Gertrude Vanderbilt Whitney was born in the wealthy Vanderbilt family, as a great-granddaughter of “Commodore” Cornelius Vanderbilt, and married into the wealthy Whitney family.
She was an art patron, notable American sculptor, and collector. Today she is remembered for her unique style and as the founder of the Whitney Museum of American Art in New York City in 1931.
Gertrude was born in 1875, and during her childhood, she enjoyed rigorous sporting activities with the boys in her family. She was home educated by private tutors and later at the exclusive Brearley School for women students. Since those days, Gertrude had a hobby of collecting small watercolor paintings and drawings which she kept in her personal journals.
In the early 1900s, while the young Vanderbilttravelinglling through Europe and discovering the art world of Montparnasse and Montmartre in Paris, she sparked her interest in sculpture, and decided to become a sculptor. When she returned to the States, Gertrude enrolled at the Art Students League of New York where she studied together with James Earle Fraser and Hendrik Christian Andersen.
There were only two other women that visited the classes besides Vanderbilt – Malvina Hoffman and Anna Vaughn Hyatt.
Gertrude traveled to Paris again, to improve her sculpture skills. While in France, she studied with Andrew O’Connor and received criticism from Auguste Rodin. She mostly created small sculptures but remains best known for her monumental works Women’s Titanic Memorial in Washington, D.C. and Victory Arch in New York City.
The young sculptor wasn’t quite supported by her close family. When she had started working, Gertrude used a fake name, because she feared that as a Vanderbilt she wouldn’t be taken seriously but rather as a socialite. In 1901, her life-size male nude in plaster named Aspiration was exhibited at the Pan-American Exposition in Buffalo, New York. Even though she belonged to the elite and was privileged in comparison to most of the artists, this fact only caused her struggles in her career.
First of all, Gertrude was a rare woman in the art world, and second, she was criticized if she took commissions because as a Vanderbilt, she was more privileged than the other artists. However, simultaneously, she was blamed for undercutting the art market if she wasn’t paid.
When Gertrude was 21, she married the extremely wealthy sportsman, Harry Payne Whitney and lived in town houses in New York that originally belonged to William Whitney. Even though her husband never understood her passion for art and her potential for creating, it seems that she continued actively with her work.
In 1907, Gertrude Whitney opened her apartment and studio in Greenwich Village. She also opened a studio in Passy, a fashionable neighborhood in Paris, and by 1910, she was presenting her original work.
In 1910, her statue of a young girl sitting on a rock with outstretched arms, next to a male figure, “Paganisme Immortale”, was exhibited at the National Academy of Design. The next year, her sculpture Spanish Peasant was accepted in the Paris Salon. In 1915, Whitney was awarded a bronze medal at the San Francisco Exhibition. In 1916, she had her first solo exhibition in New York City.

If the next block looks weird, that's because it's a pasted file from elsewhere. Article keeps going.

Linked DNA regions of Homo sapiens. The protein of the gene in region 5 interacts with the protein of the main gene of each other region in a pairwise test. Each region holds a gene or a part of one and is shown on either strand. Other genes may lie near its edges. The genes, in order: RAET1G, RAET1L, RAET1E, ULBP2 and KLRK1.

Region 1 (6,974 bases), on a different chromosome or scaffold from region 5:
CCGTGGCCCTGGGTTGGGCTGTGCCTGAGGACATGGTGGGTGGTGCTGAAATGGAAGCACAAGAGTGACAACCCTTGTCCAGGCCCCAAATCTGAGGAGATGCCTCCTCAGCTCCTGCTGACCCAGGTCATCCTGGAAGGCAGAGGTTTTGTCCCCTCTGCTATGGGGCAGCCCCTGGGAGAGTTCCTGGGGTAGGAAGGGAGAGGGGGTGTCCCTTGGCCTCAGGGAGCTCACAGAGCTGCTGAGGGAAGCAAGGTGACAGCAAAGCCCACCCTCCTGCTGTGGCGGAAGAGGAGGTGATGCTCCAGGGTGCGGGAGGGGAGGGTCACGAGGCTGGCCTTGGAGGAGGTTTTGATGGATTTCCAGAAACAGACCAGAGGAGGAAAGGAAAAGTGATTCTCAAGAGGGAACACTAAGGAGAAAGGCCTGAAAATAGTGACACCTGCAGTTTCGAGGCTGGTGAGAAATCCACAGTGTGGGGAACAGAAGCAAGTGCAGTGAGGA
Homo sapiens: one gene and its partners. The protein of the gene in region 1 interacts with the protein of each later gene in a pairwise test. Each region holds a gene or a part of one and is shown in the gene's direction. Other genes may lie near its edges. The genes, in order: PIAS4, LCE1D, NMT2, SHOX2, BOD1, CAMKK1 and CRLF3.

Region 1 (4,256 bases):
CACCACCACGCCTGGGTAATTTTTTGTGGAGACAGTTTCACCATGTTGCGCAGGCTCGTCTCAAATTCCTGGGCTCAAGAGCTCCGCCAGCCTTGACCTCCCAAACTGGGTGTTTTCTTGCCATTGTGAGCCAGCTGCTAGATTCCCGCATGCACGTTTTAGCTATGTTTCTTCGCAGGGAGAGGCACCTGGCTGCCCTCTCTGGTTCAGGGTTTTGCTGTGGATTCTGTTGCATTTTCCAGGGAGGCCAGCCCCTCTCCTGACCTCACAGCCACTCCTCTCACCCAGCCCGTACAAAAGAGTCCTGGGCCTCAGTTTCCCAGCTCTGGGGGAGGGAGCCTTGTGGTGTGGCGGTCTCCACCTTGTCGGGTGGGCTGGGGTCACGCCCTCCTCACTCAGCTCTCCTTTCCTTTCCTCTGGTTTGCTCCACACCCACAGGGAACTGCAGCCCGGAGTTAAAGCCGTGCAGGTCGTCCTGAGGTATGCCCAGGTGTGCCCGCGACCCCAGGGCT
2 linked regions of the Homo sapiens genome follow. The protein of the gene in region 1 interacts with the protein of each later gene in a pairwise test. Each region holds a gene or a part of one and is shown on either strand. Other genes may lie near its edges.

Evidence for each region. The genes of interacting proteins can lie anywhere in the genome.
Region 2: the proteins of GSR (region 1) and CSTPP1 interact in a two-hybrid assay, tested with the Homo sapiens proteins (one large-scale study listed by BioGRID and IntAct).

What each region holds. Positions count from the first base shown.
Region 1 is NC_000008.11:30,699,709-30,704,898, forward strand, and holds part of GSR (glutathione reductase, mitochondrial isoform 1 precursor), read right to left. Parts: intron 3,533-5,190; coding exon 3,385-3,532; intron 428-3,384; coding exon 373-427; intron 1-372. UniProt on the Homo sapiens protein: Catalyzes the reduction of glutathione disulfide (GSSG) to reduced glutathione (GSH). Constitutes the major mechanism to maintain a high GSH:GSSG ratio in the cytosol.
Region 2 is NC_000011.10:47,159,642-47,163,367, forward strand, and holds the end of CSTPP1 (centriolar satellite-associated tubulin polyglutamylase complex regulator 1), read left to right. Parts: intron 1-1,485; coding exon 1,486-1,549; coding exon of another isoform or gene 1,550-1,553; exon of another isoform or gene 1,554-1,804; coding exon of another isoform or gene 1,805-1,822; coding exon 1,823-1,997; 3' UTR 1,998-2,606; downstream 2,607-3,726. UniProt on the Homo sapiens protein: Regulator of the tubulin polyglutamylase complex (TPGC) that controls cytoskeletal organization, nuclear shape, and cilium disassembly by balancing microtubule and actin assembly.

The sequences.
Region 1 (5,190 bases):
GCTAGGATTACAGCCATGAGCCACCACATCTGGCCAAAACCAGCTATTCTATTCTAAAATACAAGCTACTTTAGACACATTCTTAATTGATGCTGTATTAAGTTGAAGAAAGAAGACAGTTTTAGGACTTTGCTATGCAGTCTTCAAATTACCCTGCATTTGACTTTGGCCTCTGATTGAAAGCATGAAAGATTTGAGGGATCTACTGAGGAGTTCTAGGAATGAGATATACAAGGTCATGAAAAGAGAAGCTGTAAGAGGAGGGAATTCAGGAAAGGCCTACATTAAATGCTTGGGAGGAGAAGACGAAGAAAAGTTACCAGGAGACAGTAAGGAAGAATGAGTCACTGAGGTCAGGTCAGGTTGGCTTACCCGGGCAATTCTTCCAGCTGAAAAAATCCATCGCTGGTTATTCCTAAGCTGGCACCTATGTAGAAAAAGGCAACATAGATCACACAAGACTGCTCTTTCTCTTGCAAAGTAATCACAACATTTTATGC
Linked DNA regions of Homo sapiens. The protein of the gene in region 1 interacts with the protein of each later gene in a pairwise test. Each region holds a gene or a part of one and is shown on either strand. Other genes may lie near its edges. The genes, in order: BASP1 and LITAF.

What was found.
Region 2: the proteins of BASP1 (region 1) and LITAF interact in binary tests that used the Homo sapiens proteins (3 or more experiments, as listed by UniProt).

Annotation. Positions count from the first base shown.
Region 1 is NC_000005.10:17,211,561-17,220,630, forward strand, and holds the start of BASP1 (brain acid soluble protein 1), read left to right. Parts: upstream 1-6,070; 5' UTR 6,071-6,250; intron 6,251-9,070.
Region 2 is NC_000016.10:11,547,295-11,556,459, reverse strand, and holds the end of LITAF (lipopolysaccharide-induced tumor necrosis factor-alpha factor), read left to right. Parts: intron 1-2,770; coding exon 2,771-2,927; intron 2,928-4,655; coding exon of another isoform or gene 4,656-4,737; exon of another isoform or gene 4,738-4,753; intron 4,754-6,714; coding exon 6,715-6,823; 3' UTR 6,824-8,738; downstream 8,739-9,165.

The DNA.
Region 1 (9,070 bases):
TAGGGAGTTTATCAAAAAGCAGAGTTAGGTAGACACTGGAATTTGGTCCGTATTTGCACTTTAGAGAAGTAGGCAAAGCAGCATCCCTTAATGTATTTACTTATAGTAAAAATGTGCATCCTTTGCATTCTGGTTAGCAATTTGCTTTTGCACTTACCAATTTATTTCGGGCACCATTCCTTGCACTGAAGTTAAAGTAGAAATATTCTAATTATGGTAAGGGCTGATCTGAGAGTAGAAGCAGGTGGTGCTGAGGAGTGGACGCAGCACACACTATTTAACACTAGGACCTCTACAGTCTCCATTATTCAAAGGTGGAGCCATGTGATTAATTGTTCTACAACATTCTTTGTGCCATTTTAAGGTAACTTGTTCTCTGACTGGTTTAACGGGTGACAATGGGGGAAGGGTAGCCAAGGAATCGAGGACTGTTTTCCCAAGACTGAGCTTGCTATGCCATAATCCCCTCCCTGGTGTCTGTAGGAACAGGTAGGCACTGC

Gertrude Whitney donated a great deal of her time and money to numerous relief efforts during the WWI. She established and even maintained a fully operational hospital, 35 kilometers northwest of Paris, for the wounded soldiers. While she was in the hospital, Gertrude spent a lot of time with the soldiers, making portraits of them. This period influenced her work giving it a more serious touch.
The 1934 Titanic Memorial which is considered as Whitney’s most important achievement, was built from a $50,000 prize that she had won in a competition in 1914.
She also sculpted the A.E.F. Memorial in St. Nazaire Harbor in France in 1924, and the Monumento a la Fe Descubridora (Monument to the Discovery Faith), the Christopher Columbus memorial in Huelva, Spain. She presented her Caryatid Fountain to McGill University in Montreal, in Canada, in 1931.
In 1908, Gertrude opened the “Whitney Studio Gallery” in Greenwich Village where artists such as Jo Davidson and Robert Henri were invited to exhibit their work. In 1914, she established the “Whitney Studio Club” where young artists gathered to discuss and display their works. As the club expanded so did its headquarters and its programming. By 1931, Whitney’s club evolved into the Whitney Museum of American Art, on the site of today’s New York Studio School of Drawing, Painting, and Sculpture.
Gertrude decided to establish her museum after her offer of giving her 25-year collection of almost 700 modern artworks was turned down by the Metropolitan Museum of Art. When Gertrude established her museum in 1931, her assistant, Juliana Force, became its first director.
Today, Whitney is known as one of the leading icons in the art world. But no piece of Whitney’s work is as remarkable as her stubbornness and devotion to her work.
Harry Whitney died of pneumonia in 1930, leaving his widow and three children an estate valued $72 million. Gertrude certainly found a good use for all that wealth. She died 12 years later, of a heart condition, at the age of 67. Her daughter Flora assumed Gertrude’s duties at the Whitney Museum and was later succeeded by her daughter Flor Miller Biddle.
She died 12 years later, of a heart condition, at the age of 67. Her daughter Flora assumed Gertrude’s duties at the Whitney Museum and was later succeeded by her daughter Flor Miller Biddle.